Can you visualize Jesus as the leader of this small group of men turning to the religious leaders who came from Jerusalem and saying, “You, come over here… I have things to tell you.” And they came over to Him… He then speaks to them in parables – probably humiliating them by using that approach, for parables are illustrations “tossed alongside” the main points. Jesus did not tell them the main points, but just the illustrations – letting them discern what He was talking about, if they could. The short reason why Jesus taught in parables is explained in the book of Matthew. God’s chosen people had become “dull of hearing” the things of God, so much so that, “Hearing you will hear and shall not understand” [Matthew 13:14; a quote from Isaiah 6:9]. Often, after Jesus would speak in a parable, He then would take His disciples aside and explain the meaning to them alone [Matthew 13:10-17; 2 Timothy 3:7; John 16:13].

 

[Mk 3:23-27a cont.] “How can Satan drive out Satan? If a kingdom is divided against itself, that kingdom cannot stand. If a house is divided against itself, that house cannot stand. And if Satan opposes himself and is divided, he cannot stand; his end has come. In fact, no one can enter a strong man’s house [Mt 12:29b] and carry off his possessions [Mk 3:27b] without first tying him up. Then he can plunder the strong man’s house.

 

Maybe it’s just me, but Here’s Jesus addressing Jerusalem’s leadership, who have traveled to the lake of Galilee to entrap Him and they have begun with a ridiculous statement. “He’s healed this demoniac man by the power of Satan.” If it had been anyone but Jesus they would have begun with, “What… are you stupid? Why would Satan be casting out his demons who are doing Satan’s work?” I’m pretty sure those standing around them in the synagogue thought something similar right away.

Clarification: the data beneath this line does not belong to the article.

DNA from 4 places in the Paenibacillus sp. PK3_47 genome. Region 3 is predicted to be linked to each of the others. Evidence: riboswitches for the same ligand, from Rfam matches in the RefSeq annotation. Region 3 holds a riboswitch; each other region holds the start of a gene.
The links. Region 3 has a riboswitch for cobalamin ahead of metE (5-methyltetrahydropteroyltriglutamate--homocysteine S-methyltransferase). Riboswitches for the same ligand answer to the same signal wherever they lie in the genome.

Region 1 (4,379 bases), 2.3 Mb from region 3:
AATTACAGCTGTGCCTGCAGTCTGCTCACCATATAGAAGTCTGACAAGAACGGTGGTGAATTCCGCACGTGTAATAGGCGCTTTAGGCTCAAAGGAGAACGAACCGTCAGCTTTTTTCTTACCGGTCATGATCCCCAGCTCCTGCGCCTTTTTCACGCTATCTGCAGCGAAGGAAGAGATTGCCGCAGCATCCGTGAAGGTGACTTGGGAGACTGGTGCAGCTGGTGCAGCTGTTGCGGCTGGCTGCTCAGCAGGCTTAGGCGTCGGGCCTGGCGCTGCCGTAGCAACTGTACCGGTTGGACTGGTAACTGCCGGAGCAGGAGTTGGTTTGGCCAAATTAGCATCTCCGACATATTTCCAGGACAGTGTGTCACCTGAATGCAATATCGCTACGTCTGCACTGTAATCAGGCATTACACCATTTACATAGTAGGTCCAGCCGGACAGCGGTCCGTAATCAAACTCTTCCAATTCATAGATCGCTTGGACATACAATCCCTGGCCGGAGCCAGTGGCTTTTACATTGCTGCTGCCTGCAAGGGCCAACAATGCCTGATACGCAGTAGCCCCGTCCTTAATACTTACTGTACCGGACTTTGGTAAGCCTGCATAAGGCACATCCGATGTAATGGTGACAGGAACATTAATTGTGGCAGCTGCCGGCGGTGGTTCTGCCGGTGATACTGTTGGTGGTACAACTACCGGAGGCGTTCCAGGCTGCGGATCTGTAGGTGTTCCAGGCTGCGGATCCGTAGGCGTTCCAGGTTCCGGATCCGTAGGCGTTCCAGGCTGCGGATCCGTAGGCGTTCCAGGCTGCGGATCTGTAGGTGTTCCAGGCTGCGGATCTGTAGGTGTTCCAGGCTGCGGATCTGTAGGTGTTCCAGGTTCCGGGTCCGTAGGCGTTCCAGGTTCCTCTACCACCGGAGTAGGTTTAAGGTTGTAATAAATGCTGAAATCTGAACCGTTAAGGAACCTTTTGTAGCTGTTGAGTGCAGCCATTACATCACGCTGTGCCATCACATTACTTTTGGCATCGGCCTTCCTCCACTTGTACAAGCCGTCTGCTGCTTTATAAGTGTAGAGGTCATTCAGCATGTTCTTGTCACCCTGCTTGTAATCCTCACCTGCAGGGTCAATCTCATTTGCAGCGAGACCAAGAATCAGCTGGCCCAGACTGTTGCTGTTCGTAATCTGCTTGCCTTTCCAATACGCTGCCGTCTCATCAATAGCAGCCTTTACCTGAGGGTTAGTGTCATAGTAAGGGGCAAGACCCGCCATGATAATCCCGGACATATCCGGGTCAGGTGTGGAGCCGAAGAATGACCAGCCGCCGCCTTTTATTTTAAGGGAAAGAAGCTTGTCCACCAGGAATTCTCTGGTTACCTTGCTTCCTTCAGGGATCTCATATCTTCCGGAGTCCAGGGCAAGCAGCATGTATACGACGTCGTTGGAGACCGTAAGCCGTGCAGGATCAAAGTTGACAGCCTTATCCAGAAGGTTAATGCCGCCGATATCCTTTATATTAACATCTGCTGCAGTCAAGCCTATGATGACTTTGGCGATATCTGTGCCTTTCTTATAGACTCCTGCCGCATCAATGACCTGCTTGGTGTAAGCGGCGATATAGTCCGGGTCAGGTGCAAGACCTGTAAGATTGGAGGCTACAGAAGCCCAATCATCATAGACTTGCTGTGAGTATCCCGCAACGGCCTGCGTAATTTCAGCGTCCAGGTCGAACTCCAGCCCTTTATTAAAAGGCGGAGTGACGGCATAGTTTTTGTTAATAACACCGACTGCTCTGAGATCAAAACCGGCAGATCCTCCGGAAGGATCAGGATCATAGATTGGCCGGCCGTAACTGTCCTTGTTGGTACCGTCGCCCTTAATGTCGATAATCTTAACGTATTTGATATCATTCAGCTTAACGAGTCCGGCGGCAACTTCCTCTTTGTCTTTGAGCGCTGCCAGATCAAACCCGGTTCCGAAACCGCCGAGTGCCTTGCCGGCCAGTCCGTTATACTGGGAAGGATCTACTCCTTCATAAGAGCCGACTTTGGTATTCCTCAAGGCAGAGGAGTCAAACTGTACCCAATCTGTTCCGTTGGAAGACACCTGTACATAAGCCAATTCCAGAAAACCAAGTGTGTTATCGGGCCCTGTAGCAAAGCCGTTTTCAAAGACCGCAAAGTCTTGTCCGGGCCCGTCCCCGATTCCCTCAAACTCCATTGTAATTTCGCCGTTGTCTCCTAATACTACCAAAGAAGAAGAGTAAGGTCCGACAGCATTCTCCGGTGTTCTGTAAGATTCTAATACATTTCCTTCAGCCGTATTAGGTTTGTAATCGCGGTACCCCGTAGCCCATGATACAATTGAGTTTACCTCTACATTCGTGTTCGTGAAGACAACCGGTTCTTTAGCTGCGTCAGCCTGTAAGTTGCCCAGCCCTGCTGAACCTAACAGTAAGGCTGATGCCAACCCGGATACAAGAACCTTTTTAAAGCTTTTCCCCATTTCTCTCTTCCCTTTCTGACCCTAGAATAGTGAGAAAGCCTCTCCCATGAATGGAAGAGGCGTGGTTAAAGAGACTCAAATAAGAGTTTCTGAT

Then Jesus goes on with a three-fold statement about “cannot stand.” His first is a kingdom divided against itself – cannot stand. This should have immediately gotten their attention for buried in their past is the tragic division of their own kingdom (when it was a kingdom). Israel was torn apart by unbelief and ten of the unbelieving tribes of their kingdom separated from the two believing tribes of Judah and Benjamin. The nation of Israel to the north (unbelieving) did not stand and was conquered by Assyria and taken North into captivity. The nation of Judah (believing and then unbelieving) did not stand and was conquered by Babylon and taken East into captivity there. Yes, “a kingdom divided cannot stand.”

 

Jesus then focuses upon the “House of Israel,” the priesthood, now lost in unbelief and worshipping the Law instead of their God. Yes, a house divided cannot stand.” Perhaps Jesus is warning them of their eventual condition—for it would only be a few years before Rome would destroy the temple and the Jews would be forced to flee.

 

And finally, Jesus focuses upon the followers of Satan… not to speak of the satanic kingdom, but to press the point of their own leadership proclaiming that the righteous and delivering biblical words and actions of Jesus are from the evil one himself. If Satan were to oppose himself… even he could not stand… even they will fall as they oppose God’s chosen servant, His own Son.

 

[Mt 12:27] And if I drive out demons by Beelzebul, by whom do your people drive them out? So then, they will be your judges. [Mt 12:28] But, if it is by the Spirit of God that I drive out demons, then the Kingdom of God has come upon you.

 

He then turns directly to them and questions that if He drives out demons by Beelzebul… then by who do the religious leaders (sons of Israel) drive out the demons? And if they are driving out the “demons” by Satan, then he [Satan] will be their judge – for eternity.

 

He then warns them, “if it is by the Spirit of God that I drive out demons, then the Kingdom of God has come upon you.” Put yourself in their place. You have made up this demon story about Jesus to turn the people against Jesus. Now you must consider what you have done as “the Kingdom of God has come upon you!”



 

A picture containing text, outdoor, nature

Moses and the Brazen Serpent


[Mt 12:30] Whoever is not with me is against me, and whoever does not gather with me scatters. [Mk 3:28] Truly I tell you, people can be forgiven all their sins and every slander they utter, but whoever blasphemes against the Holy Spirit will never be forgiven; they are guilty of an eternal sin. He said this because they were saying, “He has an impure [demonic] spirit.” [Mark uses the word “impure spirit” 13 times in his Gospel to denote demons].